Which specific actions can my organization take in the next ninety days to improve our profit position?
The pathway to profitability? It lies in fully understanding the customer.
Being able to take the measure of the world is one of the most crucial skills we can develop.
“Front-end loading?” “Yes. It’s the opposite of cramming for an exam, or writing the term paper in the last forty-eight hours.” “Meaning—?” “You put the cramming up front. You squeeze the maximum reading into the first forty-eight hours rather than the last. You practice total immersion, early. Read as much as you can as fast as you can, read till you get a headache, and keep reading. And you do all this at the beginning of the project. “Here’s what happens. You build a structure of knowledge that’s incomplete but very powerful. Why? Because every new fact or idea or hypothesis you run into later gets integrated into an evolving structure that keeps getting stronger over time.”
Google: “Hilbert” with the S learning curve
But I’ve learned not to take setbacks too personally. Otherwise you burn up a lot of energy in irritation and anger, which tends to lead to further mistakes.
Phil Areeda, the great Harvard Law School contracts professor, who was better than anyone in driving and leading the student further, always to the next question, always one level deeper.
“Our first big breakthrough came in March, when a project leader gave a presentation to the portfolio review team that killed his own project. Three million dollars a year of spending got shut down. “Ann responded brilliantly. She promoted the project leader and reassigned the talent on the project to important assignments on lead projects. The organization got the signal. In the next two months, ten more projects folded. We were down to a total of forty.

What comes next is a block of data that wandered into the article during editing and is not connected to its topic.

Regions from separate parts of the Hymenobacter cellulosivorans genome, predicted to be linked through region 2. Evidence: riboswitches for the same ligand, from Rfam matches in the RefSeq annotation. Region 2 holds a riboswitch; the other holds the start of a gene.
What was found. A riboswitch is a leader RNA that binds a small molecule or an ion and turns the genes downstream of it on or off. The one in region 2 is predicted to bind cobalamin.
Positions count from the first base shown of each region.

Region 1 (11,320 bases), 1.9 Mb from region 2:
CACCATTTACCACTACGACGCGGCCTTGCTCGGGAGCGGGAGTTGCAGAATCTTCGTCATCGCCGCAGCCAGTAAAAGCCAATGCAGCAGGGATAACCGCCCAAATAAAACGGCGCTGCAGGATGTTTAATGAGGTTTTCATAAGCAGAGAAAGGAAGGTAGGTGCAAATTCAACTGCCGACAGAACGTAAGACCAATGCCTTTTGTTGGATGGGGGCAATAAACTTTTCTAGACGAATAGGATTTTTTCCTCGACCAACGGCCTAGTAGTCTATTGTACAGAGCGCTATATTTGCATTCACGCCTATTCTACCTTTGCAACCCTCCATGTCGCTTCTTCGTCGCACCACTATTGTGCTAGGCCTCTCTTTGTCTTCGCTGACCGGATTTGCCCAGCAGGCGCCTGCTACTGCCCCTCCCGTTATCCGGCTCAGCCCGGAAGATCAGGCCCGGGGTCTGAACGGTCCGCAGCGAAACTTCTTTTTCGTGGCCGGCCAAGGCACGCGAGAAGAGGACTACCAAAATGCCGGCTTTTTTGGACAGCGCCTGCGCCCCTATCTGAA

They never say ‘No’ to the customer, but they do tell the customer how much it will cost.
wired effect? p.72b
“There are four levels to learning: Awareness. Awkwardness. Application. Assimilation.”
“The open door syndrome?” “Yes. You work for years to open the door to the kind of opportunity that matters—and then you don’t walk through it.”
“A rainbow trout?” “Irresistibly drawn to the shining lure of the next thing that came up. Trout fall for the silver-glistening lure, and they get caught. We’re the same. Psychologically, it’s a fascinating moment, a zone of temporary economic insanity. We lose all sense of long-term self-interest, all sense of strategy, all sense of the really smart thing to do. It’s like entering an electromagnetic field that disables your compass.”
“If you’re going to become an investor, talk to customers. It’s as important for investors as it is for managers. It’s something that is always done poorly.” “Why is that?” “Two reasons. First, people ask the wrong questions. They go into conversations asking, ‘What do I need to know?’” “What should they be asking?” “They should ask, ‘What am I afraid to find out?’
Remember, always remember, he told himself, no bad student, just bad teacher.
martyrdom is b-o-r-i-n-g.